Welcome to the forum, @seanonymous
  11. MattR

    2018 Membership numbers are in

    Here are my guesses. 1) Going on an adventure is not the attraction it used to be. Maybe it's too scary. 2) Teamwork and leadership skills are sorely lacking, so they're afraid to do things on their own. 3) Too many scouts want dessert for every meal. i.e., can't wait for the payoff. 4) Pushing oneself is not the attraction it used to be, at least for teenagers. Or maybe they just feel too much external pressure to succeed. 5) Too much screen time? 6) Lack of adult volunteers and/or critical mass. I listened to a group of young scouts talk while I drove to a campout this weekend. On the way up they could only talk about video games. I couldn't take it anymore and finally asked them what else they did. They mentioned other organized activities (sports, band, martial arts). I finally asked them what they did for fun that wasn't organized. One scout had no answer. One mentioned wood carving and a couple of other things like that. One felt a bit embarrassed and came up with some things he had talked to his dad about. This is so different from when I was their age. We made model rockets, planes, boats, etc, explored the nearby woods, played games at night, went fishing, played pickup sports, made radios, and the like. My guess is these scouts have also done some of these things but it's a bit odd that when I asked them what they did for fun they really didn't have an answer. And nobody said that video games are fun. Is it that video games are just a way to create dopamine and sate their brains? Three scouts is not definitive but I see a lot of other youth that sound similar. Many are over scheduled and don't have time to just explore their own interests. The idea of elite sports in middle school is so far from the reality of my childhood. If a kid has to decide what sport he wants to play by the time they're 13 then there's not much time for exploring or just making decisions. Granted, most parents don't buy into this but it does say something about our culture. I wouldn't write off scouts, but scouts needs to adapt. I'm not sure what that means. If I did then my district would be doing great right now.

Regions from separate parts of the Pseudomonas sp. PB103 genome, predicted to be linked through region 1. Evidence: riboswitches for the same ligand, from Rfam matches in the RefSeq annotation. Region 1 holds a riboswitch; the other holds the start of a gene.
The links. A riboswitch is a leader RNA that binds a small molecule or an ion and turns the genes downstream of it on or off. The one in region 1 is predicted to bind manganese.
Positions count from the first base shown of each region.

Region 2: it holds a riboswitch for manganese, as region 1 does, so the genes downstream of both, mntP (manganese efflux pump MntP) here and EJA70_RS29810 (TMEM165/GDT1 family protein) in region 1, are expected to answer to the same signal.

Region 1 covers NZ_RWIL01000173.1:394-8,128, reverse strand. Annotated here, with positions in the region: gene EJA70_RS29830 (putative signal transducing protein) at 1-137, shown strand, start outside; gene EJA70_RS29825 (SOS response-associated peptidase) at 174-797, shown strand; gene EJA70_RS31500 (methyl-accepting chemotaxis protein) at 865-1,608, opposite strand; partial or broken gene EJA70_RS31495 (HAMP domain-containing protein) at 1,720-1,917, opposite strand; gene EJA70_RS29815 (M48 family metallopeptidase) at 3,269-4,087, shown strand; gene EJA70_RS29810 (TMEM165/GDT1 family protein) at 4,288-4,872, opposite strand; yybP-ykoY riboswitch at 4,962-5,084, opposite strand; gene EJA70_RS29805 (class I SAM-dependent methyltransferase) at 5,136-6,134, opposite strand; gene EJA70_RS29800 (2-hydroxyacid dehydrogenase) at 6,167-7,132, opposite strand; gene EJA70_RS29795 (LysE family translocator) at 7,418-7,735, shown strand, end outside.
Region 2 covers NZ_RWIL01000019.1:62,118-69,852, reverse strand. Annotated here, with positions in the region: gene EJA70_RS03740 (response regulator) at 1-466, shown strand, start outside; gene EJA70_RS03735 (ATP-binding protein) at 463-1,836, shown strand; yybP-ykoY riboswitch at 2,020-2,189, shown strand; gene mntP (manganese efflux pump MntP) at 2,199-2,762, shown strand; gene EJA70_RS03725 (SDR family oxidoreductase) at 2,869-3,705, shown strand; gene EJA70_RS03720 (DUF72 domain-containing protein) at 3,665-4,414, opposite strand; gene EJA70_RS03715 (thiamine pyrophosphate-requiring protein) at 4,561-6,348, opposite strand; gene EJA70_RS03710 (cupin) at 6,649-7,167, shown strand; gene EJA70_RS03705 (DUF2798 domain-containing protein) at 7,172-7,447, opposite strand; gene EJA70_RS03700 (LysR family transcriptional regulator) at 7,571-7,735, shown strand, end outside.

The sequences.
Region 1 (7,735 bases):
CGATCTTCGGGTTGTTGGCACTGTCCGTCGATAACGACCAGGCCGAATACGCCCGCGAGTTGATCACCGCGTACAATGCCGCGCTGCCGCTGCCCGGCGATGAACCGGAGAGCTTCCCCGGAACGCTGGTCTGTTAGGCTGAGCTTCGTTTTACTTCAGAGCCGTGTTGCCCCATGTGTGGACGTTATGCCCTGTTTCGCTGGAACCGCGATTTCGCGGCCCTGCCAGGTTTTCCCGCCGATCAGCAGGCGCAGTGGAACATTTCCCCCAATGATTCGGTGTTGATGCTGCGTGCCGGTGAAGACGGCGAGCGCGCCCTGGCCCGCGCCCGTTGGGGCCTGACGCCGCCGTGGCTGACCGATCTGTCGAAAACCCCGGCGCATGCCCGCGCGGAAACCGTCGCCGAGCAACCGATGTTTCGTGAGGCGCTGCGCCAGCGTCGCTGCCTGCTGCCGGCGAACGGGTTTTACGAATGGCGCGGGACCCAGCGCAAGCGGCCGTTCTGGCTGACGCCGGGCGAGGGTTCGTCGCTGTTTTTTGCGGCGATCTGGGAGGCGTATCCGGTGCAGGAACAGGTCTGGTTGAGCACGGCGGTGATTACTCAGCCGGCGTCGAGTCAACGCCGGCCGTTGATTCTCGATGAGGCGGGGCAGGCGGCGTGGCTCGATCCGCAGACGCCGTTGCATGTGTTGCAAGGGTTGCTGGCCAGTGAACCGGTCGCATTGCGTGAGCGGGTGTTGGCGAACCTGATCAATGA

12. MattR

    How many freebie meeting visits?

    I suppose it depends on intent. If all these parents do is drop their kids off and pick them up, then they certainly aren't participating. We had a scout that was too young to join but was the only AOL scout in his pack, so he unofficially joined us a couple of months early. His dad was with him at every event and he kept wearing his webelos uniform. He did every event, including campouts. So, two very different situations. I'd say you need to talk to the parents and be courteous, but blunt. Something else to consider: Are their children enjoying the program? Do they really want to be there? If so, my guess is the parents are embarrassed about something but like the program. If not, could just be cheap baby sitting.
  13. I thought we were trying to play down the whole shooting thing.
  14. MattR

    Attending Events Solo

    Welcome to the forum, @octo. Assuming you have time to be both SPL and join the OA, then go for it. I would assume many scouts go to OA events solo. Are you active in your chapter activities? You can meet other scouts there that might be interested in going to lodge events.
  15. I'm not convinced the 11 year olds should be pulled from the scout program. But 3 years would give that age range more time in a program of it's own. I believe most of the UK Scouts age ranges are 3 years. They also have more flexibility as to when scouts move up to the next level. Maybe that would be better. I tell you what, since the ink isn't dry on this change let the 11 year olds decide what they want to do. They can stay with the Webelos or move up to scouts. Let them bridge over when they're mature enough.